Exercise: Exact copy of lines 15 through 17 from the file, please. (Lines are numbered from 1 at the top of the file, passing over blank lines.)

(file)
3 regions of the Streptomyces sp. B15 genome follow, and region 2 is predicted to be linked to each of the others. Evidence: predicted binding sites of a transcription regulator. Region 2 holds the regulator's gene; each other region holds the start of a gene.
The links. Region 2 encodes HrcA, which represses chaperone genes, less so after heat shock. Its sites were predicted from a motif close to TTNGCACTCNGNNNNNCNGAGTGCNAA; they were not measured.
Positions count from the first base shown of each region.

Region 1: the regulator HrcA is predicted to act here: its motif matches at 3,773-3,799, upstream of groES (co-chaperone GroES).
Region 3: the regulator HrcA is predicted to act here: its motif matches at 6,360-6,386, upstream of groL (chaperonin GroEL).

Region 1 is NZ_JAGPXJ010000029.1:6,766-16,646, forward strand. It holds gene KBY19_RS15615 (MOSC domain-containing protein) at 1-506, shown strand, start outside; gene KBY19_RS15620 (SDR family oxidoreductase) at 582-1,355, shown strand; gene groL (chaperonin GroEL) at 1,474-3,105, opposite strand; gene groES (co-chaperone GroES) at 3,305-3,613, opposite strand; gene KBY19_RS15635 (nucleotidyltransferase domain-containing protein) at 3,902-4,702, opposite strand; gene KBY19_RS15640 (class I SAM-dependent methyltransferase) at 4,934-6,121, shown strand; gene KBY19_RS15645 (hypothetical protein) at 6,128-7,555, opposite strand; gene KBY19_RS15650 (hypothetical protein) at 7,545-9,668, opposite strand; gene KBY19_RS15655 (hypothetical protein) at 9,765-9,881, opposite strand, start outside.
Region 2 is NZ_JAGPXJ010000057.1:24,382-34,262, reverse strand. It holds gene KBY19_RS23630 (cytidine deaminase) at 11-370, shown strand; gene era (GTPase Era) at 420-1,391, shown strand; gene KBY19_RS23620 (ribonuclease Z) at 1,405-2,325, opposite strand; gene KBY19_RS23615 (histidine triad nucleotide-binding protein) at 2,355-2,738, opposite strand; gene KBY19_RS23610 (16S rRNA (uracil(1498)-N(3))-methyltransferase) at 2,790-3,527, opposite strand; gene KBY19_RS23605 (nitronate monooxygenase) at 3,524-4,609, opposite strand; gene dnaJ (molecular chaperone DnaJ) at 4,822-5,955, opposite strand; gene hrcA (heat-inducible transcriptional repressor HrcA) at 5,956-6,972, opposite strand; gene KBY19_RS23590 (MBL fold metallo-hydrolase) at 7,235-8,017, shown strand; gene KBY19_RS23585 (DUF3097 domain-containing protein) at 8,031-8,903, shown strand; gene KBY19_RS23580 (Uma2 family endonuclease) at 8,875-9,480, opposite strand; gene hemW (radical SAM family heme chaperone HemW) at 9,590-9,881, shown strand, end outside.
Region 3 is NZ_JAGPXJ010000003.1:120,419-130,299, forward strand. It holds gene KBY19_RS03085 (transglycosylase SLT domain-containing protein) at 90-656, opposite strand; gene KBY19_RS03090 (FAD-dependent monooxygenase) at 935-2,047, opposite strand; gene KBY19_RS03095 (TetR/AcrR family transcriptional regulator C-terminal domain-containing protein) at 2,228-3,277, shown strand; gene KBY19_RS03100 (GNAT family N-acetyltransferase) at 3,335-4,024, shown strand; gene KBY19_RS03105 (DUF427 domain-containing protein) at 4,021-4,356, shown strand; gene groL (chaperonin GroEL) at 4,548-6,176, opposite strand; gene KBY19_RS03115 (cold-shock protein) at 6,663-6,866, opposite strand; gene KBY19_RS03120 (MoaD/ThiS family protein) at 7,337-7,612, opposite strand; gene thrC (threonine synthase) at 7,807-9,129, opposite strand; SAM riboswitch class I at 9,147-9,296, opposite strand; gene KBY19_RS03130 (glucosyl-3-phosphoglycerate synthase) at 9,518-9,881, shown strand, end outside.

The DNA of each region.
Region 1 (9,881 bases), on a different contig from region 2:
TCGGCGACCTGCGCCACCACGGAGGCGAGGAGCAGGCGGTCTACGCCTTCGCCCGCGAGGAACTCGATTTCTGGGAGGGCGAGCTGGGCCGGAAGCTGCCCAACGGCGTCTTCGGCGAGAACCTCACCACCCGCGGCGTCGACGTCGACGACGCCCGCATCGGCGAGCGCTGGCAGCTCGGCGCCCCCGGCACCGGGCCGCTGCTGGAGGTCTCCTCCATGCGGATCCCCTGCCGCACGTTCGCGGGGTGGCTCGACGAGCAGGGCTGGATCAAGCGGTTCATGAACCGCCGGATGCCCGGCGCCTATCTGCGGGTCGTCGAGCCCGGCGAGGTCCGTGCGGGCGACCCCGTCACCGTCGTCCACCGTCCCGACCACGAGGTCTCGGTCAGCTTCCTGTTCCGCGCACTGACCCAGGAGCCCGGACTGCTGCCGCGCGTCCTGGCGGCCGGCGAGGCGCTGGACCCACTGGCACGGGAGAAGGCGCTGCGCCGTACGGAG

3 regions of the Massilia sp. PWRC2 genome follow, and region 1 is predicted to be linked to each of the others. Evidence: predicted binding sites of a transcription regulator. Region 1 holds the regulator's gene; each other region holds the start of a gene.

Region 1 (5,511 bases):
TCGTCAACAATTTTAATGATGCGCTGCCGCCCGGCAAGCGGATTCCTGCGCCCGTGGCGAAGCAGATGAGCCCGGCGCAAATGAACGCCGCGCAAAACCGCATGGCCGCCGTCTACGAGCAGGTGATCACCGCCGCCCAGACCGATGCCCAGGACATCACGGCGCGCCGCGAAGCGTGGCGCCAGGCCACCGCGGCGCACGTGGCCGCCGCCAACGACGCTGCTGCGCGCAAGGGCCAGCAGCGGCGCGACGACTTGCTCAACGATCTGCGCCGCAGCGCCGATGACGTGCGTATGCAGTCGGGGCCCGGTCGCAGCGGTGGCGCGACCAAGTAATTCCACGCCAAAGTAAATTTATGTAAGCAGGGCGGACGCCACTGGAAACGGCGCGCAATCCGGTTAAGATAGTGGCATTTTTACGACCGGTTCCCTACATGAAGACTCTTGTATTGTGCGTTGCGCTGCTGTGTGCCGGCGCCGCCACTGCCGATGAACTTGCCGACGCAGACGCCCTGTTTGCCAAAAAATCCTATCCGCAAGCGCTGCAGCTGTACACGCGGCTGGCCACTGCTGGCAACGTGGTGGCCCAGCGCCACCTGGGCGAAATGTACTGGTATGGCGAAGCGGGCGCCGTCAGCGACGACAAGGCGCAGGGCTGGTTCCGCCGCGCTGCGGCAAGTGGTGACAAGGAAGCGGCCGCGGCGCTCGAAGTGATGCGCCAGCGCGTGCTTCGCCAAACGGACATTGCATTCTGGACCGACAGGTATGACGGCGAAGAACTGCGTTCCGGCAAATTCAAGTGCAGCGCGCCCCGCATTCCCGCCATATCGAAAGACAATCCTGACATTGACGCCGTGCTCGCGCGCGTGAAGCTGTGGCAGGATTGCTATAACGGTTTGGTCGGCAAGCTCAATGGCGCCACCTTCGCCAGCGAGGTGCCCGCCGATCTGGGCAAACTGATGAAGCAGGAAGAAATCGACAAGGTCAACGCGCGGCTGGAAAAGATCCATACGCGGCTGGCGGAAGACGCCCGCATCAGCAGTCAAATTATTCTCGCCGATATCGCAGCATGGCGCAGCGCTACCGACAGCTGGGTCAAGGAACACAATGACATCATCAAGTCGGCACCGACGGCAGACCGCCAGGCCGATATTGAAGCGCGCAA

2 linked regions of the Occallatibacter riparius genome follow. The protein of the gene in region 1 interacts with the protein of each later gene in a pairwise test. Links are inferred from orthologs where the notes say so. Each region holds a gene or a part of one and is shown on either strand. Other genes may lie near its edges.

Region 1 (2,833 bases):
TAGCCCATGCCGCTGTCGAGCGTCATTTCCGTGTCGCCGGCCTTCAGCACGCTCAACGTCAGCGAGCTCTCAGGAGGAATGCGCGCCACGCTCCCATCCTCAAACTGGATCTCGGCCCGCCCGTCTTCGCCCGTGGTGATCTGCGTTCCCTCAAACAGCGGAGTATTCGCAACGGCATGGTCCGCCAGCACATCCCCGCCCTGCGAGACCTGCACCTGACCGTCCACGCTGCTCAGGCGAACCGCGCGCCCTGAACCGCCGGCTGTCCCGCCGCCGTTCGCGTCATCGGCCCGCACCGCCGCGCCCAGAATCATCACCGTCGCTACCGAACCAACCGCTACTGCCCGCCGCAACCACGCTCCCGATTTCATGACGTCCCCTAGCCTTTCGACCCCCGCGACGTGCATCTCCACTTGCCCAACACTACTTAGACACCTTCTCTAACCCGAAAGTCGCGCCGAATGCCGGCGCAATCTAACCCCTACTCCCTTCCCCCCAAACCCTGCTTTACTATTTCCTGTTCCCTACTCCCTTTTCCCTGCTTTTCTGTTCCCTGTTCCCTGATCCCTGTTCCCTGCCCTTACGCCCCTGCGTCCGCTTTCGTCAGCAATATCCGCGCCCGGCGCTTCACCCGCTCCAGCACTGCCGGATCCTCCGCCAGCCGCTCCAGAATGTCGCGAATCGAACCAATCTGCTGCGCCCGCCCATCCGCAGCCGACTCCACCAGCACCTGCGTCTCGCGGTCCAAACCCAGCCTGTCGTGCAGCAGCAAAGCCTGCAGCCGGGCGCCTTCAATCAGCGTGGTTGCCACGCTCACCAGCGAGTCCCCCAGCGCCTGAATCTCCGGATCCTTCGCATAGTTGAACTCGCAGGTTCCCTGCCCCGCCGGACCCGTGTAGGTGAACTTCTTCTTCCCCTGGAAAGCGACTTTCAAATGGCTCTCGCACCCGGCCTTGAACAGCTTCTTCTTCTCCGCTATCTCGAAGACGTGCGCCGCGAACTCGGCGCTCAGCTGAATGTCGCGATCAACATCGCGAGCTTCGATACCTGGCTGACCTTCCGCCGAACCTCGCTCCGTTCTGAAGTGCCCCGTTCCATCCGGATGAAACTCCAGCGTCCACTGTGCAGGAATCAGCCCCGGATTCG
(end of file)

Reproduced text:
2 linked regions of the Occallatibacter riparius genome follow. The protein of the gene in region 1 interacts with the protein of each later gene in a pairwise test. Links are inferred from orthologs where the notes say so. Each region holds a gene or a part of one and is shown on either strand. Other genes may lie near its edges.

Region 1 (2,833 bases):
TAGCCCATGCCGCTGTCGAGCGTCATTTCCGTGTCGCCGGCCTTCAGCACGCTCAACGTCAGCGAGCTCTCAGGAGGAATGCGCGCCACGCTCCCATCCTCAAACTGGATCTCGGCCCGCCCGTCTTCGCCCGTGGTGATCTGCGTTCCCTCAAACAGCGGAGTATTCGCAACGGCATGGTCCGCCAGCACATCCCCGCCCTGCGAGACCTGCACCTGACCGTCCACGCTGCTCAGGCGAACCGCGCGCCCTGAACCGCCGGCTGTCCCGCCGCCGTTCGCGTCATCGGCCCGCACCGCCGCGCCCAGAATCATCACCGTCGCTACCGAACCAACCGCTACTGCCCGCCGCAACCACGCTCCCGATTTCATGACGTCCCCTAGCCTTTCGACCCCCGCGACGTGCATCTCCACTTGCCCAACACTACTTAGACACCTTCTCTAACCCGAAAGTCGCGCCGAATGCCGGCGCAATCTAACCCCTACTCCCTTCCCCCCAAACCCTGCTTTACTATTTCCTGTTCCCTACTCCCTTTTCCCTGCTTTTCTGTTCCCTGTTCCCTGATCCCTGTTCCCTGCCCTTACGCCCCTGCGTCCGCTTTCGTCAGCAATATCCGCGCCCGGCGCTTCACCCGCTCCAGCACTGCCGGATCCTCCGCCAGCCGCTCCAGAATGTCGCGAATCGAACCAATCTGCTGCGCCCGCCCATCCGCAGCCGACTCCACCAGCACCTGCGTCTCGCGGTCCAAACCCAGCCTGTCGTGCAGCAGCAAAGCCTGCAGCCGGGCGCCTTCAATCAGCGTGGTTGCCACGCTCACCAGCGAGTCCCCCAGCGCCTGAATCTCCGGATCCTTCGCATAGTTGAACTCGCAGGTTCCCTGCCCCGCCGGACCCGTGTAGGTGAACTTCTTCTTCCCCTGGAAAGCGACTTTCAAATGGCTCTCGCACCCGGCCTTGAACAGCTTCTTCTTCTCCGCTATCTCGAAGACGTGCGCCGCGAACTCGGCGCTCAGCTGAATGTCGCGATCAACATCGCGAGCTTCGATACCTGGCTGACCTTCCGCCGAACCTCGCTCCGTTCTGAAGTGCCCCGTTCCATCCGGATGAAACTCCAGCGTCCACTGTGCAGGAATCAGCCCCGGATTCG